Director: Daniel Nettheim
Writers: Julia Leigh (novel), Wain Fimeri
Stars: Willem Dafoe, Sam Neill, and Morgana Davies
I’m not really sure how long Willem Dafoe has been 48, but he looks physically younger in “The Hunter” (2012) than he did in “The Clearing” (2004). “The Hunter” is the slow burning thriller about a mercenary, Martin (Dafoe), and his mission to hunt down the last Tasmanian Tiger. There have been reported sightings, but nothing confirms that it actually exists.
His employer is a methodical biotech company that only wants tissue samples. They have no concerns for the animal’s well being or the fact that this will inevitably wipe out the species. While in Tasmania, Martin stays in a lodge with a Tasmanian family. This family comprises of two children, a sick mother, and a father who has been missing for quite sometime. He apparently went off to hunt the tiger and never came back.
At first, Martin despises his living situation. He’s easily annoyed by the children, the lodge is falling apart without a father and a sick mother, and the locals hate outsiders. He spends most of his time in the wilderness as he sets traps, tracks, and discovers remnants from other hunters. When he’s not hunting, he’s reluctantly fulfilling the needs of a broken household. He fixes the generator, stocks food for the house, and aids the overly medicated mother. He couldn’t help stumble into an emotional attachment to the family.
This is one of the few movies where every aspect of filmmaking is pretty great. The cinematography is gorgeous to look at, the acting is solid, it has a nice slow burning pace, the characters are heartfelt, and the script is tight and engaging. Even though it’s a slow burner things constantly change and evolve, so I was never bored. Seeing a seemingly emotionless person become attached isn’t new to the world of cinema, but it being done well is exceedingly rare.
Willem Defoe is an anomaly in the acting world. I can’t really recall him staring in anything until recently (“Anti-Christ” and “4:44 The Last Day on Earth”), but I’m going to assume that’s because of his appearance. He had to age into his roles like Tommy Lee Jones or Brian Cox. He was always a solid enough actor to carry a lead and it’s damn right inspiring to see him get top billing. He’s almost in every frame of “The Hunter” and minutes go by with him not saying a word. This might sound weird, but being able to sit and wait for a tiger is an impressive feat for an actor. Good for you Willem Defoe. How many actors can be a nine-foot four armed alien, a grizzled fish, the other person in the insane “Anti-christ,” a gay FBI agent, a classic movie vampire, a spider-man villain, and an unassuming tiger hunter?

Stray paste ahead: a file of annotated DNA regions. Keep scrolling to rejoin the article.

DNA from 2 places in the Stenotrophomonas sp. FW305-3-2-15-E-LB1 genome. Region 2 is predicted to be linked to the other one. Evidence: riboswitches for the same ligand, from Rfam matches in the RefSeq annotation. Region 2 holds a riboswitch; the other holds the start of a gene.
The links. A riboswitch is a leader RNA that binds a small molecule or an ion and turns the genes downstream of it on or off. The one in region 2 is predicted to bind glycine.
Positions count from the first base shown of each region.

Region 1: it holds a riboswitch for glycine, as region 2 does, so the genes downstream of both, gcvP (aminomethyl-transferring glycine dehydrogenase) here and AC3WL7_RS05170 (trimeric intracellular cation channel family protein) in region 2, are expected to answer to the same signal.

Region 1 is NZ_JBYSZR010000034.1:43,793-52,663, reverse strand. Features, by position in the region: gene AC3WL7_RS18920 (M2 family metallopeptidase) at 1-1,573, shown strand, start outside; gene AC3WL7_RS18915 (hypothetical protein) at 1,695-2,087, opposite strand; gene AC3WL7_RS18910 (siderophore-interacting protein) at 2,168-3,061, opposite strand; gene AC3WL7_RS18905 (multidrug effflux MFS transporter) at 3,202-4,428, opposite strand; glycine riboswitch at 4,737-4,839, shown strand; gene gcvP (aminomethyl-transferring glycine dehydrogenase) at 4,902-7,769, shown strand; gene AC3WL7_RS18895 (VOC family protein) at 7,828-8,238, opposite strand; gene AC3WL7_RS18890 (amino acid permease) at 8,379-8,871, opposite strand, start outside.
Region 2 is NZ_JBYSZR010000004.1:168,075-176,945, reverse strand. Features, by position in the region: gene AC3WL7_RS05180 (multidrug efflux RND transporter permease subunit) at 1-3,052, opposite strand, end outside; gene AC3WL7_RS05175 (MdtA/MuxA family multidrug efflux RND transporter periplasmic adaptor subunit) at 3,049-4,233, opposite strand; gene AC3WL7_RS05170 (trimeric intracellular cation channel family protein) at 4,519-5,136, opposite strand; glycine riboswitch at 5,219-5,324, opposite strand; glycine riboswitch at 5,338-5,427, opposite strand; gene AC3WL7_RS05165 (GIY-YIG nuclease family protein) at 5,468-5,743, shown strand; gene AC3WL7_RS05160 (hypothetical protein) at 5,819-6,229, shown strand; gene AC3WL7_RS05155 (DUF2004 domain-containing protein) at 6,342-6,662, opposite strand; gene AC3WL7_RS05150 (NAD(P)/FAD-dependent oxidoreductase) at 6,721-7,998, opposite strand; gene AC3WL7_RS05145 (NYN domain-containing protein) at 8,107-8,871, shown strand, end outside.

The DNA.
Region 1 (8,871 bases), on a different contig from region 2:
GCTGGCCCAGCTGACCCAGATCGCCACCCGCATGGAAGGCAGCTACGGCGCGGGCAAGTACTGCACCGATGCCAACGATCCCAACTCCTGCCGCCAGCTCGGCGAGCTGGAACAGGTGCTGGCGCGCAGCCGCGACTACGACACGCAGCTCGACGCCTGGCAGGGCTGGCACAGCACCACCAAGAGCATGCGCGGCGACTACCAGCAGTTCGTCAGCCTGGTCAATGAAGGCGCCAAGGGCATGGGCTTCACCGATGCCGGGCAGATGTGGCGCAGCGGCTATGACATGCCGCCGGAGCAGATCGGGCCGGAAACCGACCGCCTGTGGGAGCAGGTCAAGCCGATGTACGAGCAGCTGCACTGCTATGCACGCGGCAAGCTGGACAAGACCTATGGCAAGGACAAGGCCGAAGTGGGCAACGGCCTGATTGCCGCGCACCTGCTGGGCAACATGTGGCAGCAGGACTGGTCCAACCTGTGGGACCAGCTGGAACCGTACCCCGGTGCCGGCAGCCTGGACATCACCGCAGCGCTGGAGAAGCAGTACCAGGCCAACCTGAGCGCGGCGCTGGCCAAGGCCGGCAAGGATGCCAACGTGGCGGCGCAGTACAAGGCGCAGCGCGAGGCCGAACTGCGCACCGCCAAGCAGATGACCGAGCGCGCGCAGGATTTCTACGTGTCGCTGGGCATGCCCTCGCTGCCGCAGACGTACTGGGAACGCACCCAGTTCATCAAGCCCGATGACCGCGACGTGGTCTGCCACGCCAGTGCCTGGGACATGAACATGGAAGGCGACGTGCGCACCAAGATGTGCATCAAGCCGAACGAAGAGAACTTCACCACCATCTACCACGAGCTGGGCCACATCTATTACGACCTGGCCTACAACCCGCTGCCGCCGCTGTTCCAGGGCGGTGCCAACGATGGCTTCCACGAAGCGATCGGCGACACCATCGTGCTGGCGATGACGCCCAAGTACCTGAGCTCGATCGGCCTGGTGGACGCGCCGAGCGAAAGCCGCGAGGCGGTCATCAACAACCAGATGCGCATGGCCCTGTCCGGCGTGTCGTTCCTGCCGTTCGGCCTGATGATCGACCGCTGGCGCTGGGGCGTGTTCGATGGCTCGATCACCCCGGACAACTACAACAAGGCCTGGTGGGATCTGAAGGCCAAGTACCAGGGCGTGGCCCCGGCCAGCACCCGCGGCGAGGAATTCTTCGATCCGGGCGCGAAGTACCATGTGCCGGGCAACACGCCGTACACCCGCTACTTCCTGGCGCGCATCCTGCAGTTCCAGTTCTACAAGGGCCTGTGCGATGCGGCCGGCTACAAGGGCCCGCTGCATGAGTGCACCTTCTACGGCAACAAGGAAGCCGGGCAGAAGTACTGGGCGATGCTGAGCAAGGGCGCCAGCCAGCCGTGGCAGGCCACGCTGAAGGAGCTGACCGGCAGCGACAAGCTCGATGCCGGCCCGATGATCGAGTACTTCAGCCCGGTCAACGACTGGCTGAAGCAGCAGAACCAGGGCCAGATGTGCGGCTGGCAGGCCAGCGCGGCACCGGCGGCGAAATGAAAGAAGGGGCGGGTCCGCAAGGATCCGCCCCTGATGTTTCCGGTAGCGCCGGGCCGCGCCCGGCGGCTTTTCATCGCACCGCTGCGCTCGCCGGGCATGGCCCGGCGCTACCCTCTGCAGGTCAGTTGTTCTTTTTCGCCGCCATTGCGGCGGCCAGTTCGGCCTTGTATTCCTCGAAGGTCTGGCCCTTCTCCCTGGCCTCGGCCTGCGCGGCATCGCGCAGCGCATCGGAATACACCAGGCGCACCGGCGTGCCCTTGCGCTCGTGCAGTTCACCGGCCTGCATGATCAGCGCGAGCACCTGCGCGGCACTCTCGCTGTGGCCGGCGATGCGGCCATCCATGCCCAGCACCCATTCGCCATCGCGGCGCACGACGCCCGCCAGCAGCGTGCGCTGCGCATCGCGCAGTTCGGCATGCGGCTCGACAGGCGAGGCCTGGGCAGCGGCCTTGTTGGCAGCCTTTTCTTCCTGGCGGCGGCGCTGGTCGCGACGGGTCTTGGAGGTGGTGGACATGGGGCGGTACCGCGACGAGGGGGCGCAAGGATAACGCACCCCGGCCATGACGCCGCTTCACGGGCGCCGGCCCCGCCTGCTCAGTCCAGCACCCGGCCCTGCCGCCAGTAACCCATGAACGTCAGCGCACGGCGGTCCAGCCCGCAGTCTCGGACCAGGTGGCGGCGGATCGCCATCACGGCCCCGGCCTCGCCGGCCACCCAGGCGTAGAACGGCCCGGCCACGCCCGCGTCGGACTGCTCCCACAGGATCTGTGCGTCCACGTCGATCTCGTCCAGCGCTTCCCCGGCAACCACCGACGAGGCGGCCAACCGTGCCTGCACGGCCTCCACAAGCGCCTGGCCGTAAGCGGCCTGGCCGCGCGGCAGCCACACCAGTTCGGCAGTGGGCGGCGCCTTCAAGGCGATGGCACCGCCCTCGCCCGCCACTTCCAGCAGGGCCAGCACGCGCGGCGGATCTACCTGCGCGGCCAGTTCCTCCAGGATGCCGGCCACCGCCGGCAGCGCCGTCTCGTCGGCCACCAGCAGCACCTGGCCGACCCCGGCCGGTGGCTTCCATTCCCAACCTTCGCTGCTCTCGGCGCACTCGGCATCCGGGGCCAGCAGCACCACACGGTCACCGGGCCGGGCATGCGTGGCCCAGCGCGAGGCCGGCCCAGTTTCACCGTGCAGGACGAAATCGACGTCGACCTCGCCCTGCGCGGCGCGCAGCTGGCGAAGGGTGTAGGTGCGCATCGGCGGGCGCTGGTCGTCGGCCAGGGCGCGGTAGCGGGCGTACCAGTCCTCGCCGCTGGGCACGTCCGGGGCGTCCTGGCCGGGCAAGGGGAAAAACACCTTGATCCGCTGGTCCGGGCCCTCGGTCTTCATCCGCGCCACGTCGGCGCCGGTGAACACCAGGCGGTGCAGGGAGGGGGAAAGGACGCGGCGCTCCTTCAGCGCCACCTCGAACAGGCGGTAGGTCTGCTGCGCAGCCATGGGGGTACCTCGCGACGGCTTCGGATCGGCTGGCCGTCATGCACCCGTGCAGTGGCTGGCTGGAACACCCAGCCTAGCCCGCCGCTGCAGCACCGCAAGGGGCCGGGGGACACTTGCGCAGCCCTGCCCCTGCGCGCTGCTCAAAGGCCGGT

“The Hunter” is an all around impressive movie. Keep in mind it’s not ninety minutes of Willem Defoe hunting a man eating tiger. It’s more of a character study with a statement about the environment. This was the director’s (Daniel Nettheim’s) first movie since 2000 and I hope there’s less time until his next one. Sometimes directors are really good a certain aspects of film, but let other aspects suffer. Having everything fall in order is the ultimate directing goal, and he achieved that.
This movie may have one of my favorite interactions with an obnoxious kid. Martin is assembling a gun while listening to opera. Sass (Morgana Davies) then walks into the doorway and asks “what the sad lady is screaming about?” Martin replies with “She’s not screaming. Don’t you listen to music?” Sass says she likes Bruce Springsting and Martin slams the door in her face.
RANDOM NOTE 2
The Tasmanian Tiger is an actual extinct animal, but it’s not a feline. It’s actually a carnivorous marsupial.
RANDOM NOTE TO WILLEM DEFOE
Stick with beards.